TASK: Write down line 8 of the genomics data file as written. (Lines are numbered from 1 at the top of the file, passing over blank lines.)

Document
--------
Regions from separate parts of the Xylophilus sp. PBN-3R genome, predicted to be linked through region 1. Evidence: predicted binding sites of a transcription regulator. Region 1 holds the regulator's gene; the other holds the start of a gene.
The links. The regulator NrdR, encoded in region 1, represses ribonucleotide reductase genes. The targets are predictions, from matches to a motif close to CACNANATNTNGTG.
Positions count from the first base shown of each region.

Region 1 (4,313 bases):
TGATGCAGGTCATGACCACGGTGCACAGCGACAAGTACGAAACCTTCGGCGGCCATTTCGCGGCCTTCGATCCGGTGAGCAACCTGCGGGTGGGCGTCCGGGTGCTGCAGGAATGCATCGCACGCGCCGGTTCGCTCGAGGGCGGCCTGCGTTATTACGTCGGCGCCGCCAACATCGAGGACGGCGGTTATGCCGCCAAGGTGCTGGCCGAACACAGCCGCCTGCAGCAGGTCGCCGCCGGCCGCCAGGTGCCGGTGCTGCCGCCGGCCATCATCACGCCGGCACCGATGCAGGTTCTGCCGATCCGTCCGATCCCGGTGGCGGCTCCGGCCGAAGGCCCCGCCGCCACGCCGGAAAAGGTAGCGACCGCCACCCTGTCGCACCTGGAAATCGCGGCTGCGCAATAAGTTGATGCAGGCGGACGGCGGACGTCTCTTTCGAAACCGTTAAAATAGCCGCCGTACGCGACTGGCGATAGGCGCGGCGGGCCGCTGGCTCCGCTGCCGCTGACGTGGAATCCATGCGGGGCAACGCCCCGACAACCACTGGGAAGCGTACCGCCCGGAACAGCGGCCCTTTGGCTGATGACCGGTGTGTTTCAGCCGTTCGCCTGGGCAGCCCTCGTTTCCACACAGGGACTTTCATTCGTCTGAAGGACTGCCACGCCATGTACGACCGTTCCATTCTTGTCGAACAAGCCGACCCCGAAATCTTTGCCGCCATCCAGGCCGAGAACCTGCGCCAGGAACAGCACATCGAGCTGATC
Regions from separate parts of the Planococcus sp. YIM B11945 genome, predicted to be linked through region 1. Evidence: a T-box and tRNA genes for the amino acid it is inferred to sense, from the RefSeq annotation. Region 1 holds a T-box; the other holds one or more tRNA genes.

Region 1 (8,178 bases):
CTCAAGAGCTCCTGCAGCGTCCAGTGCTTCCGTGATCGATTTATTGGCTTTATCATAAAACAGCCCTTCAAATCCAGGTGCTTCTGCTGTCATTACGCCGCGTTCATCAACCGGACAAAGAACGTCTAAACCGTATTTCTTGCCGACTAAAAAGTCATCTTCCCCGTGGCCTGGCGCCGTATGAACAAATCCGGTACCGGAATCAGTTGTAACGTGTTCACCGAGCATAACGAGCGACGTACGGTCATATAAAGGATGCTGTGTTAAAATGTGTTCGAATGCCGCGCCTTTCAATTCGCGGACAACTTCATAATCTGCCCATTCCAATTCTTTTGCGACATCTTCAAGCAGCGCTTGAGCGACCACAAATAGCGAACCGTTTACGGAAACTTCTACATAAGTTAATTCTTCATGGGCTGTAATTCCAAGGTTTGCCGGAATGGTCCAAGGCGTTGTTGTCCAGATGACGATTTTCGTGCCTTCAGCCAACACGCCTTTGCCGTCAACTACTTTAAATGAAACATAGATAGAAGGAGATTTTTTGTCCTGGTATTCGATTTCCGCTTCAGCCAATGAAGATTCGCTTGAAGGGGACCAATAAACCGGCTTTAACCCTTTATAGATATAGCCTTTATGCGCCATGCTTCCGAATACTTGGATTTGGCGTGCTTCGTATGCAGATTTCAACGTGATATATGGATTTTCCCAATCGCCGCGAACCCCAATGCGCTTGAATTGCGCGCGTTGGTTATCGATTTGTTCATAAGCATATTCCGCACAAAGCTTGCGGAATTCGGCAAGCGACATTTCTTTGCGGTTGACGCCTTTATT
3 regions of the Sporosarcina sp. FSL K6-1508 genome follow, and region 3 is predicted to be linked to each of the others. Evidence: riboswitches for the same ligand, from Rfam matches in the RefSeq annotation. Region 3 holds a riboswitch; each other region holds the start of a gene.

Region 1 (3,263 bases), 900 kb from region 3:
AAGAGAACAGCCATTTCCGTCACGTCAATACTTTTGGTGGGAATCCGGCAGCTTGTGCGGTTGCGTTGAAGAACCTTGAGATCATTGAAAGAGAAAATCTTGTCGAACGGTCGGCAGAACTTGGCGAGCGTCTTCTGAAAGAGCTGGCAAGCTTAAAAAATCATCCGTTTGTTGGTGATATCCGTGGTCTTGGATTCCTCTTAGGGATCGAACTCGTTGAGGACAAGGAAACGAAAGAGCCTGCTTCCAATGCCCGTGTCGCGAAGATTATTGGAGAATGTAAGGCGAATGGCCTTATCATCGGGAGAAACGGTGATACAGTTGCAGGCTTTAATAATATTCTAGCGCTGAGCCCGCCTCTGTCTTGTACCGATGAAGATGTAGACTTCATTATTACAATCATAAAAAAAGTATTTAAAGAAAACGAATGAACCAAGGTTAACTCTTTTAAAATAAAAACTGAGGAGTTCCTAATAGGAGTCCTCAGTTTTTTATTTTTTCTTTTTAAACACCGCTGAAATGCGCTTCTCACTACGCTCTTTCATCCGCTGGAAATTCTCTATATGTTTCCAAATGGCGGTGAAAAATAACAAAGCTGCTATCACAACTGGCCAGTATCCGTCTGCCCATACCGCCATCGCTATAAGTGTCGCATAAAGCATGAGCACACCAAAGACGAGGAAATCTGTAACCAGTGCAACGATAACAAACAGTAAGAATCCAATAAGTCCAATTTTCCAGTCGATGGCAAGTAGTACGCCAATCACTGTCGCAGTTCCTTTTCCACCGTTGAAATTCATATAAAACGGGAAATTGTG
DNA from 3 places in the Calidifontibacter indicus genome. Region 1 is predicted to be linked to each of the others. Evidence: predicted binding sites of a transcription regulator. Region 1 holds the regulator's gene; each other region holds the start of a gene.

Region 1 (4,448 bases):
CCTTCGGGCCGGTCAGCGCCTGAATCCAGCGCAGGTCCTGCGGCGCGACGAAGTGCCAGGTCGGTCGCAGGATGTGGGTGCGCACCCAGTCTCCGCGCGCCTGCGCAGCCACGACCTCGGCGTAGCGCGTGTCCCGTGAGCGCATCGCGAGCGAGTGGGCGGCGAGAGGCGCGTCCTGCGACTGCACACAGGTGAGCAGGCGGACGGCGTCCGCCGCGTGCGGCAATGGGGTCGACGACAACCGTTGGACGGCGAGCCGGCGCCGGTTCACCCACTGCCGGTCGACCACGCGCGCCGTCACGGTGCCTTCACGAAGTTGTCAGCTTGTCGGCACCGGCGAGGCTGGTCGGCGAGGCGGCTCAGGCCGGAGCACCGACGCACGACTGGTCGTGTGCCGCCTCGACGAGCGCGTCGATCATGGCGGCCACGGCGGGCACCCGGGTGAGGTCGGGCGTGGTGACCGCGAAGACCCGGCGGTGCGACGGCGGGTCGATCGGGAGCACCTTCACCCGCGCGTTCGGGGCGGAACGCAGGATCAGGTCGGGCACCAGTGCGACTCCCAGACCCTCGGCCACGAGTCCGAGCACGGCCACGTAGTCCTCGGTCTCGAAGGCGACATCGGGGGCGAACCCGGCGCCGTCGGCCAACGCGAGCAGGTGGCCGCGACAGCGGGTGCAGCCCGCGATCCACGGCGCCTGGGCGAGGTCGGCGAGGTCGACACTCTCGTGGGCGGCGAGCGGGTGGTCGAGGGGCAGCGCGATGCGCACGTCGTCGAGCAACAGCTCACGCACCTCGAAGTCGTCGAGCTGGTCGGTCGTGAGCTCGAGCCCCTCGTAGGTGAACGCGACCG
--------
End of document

CTCAAGAGCTCCTGCAGCGTCCAGTGCTTCCGTGATCGATTTATTGGCTTTATCATAAAACAGCCCTTCAAATCCAGGTGCTTCTGCTGTCATTACGCCGCGTTCATCAACCGGACAAAGAACGTCTAAACCGTATTTCTTGCCGACTAAAAAGTCATCTTCCCCGTGGCCTGGCGCCGTATGAACAAATCCGGTACCGGAATCAGTTGTAACGTGTTCACCGAGCATAACGAGCGACGTACGGTCATATAAAGGATGCTGTGTTAAAATGTGTTCGAATGCCGCGCCTTTCAATTCGCGGACAACTTCATAATCTGCCCATTCCAATTCTTTTGCGACATCTTCAAGCAGCGCTTGAGCGACCACAAATAGCGAACCGTTTACGGAAACTTCTACATAAGTTAATTCTTCATGGGCTGTAATTCCAAGGTTTGCCGGAATGGTCCAAGGCGTTGTTGTCCAGATGACGATTTTCGTGCCTTCAGCCAACACGCCTTTGCCGTCAACTACTTTAAATGAAACATAGATAGAAGGAGATTTTTTGTCCTGGTATTCGATTTCCGCTTCAGCCAATGAAGATTCGCTTGAAGGGGACCAATAAACCGGCTTTAACCCTTTATAGATATAGCCTTTATGCGCCATGCTTCCGAATACTTGGATTTGGCGTGCTTCGTATGCAGATTTCAACGTGATATATGGATTTTCCCAATCGCCGCGAACCCCAATGCGCTTGAATTGCGCGCGTTGGTTATCGATTTGTTCATAAGCATATTCCGCACAAAGCTTGCGGAATTCGGCAAGCGACATTTCTTTGCGGTTGACGCCTTTATT